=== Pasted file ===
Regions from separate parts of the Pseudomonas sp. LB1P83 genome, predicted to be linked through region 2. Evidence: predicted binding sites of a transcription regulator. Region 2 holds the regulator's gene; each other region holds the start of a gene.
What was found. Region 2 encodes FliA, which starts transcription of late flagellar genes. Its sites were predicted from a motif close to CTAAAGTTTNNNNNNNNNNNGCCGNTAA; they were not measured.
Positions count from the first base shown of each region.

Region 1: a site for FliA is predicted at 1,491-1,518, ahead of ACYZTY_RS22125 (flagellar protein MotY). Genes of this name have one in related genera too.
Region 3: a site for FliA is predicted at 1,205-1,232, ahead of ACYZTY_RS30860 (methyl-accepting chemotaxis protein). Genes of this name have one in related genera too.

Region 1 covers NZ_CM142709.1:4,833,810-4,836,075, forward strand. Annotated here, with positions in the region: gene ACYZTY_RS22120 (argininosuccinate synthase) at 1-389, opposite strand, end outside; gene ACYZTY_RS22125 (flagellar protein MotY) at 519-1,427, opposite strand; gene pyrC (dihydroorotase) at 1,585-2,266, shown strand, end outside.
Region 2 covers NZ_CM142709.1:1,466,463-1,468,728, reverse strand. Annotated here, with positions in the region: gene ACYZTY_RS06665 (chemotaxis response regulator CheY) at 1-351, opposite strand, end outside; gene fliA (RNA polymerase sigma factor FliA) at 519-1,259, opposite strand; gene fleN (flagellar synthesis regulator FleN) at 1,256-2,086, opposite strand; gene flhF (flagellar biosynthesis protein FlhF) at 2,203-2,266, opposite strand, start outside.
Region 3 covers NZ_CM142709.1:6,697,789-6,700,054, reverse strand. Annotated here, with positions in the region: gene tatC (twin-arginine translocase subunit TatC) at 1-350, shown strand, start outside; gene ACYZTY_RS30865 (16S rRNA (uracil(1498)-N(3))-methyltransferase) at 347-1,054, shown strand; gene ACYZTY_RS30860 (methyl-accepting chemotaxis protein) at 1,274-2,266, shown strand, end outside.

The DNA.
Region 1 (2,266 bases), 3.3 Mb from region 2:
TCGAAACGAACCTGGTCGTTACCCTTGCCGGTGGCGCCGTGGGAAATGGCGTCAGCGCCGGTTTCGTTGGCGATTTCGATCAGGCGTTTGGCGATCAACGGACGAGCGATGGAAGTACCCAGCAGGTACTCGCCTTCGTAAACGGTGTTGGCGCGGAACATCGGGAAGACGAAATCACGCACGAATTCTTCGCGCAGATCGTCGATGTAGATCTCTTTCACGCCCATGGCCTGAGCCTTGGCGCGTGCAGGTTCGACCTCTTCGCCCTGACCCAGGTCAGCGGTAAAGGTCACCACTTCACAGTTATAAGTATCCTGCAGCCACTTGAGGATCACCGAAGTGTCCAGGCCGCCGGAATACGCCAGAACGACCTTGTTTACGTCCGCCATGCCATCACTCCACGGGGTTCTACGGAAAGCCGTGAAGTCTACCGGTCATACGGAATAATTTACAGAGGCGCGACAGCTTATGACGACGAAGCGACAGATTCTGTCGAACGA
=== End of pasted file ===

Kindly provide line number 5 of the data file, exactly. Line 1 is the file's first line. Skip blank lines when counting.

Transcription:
Region 3: a site for FliA is predicted at 1,205-1,232, ahead of ACYZTY_RS30860 (methyl-accepting chemotaxis protein). Genes of this name have one in related genera too.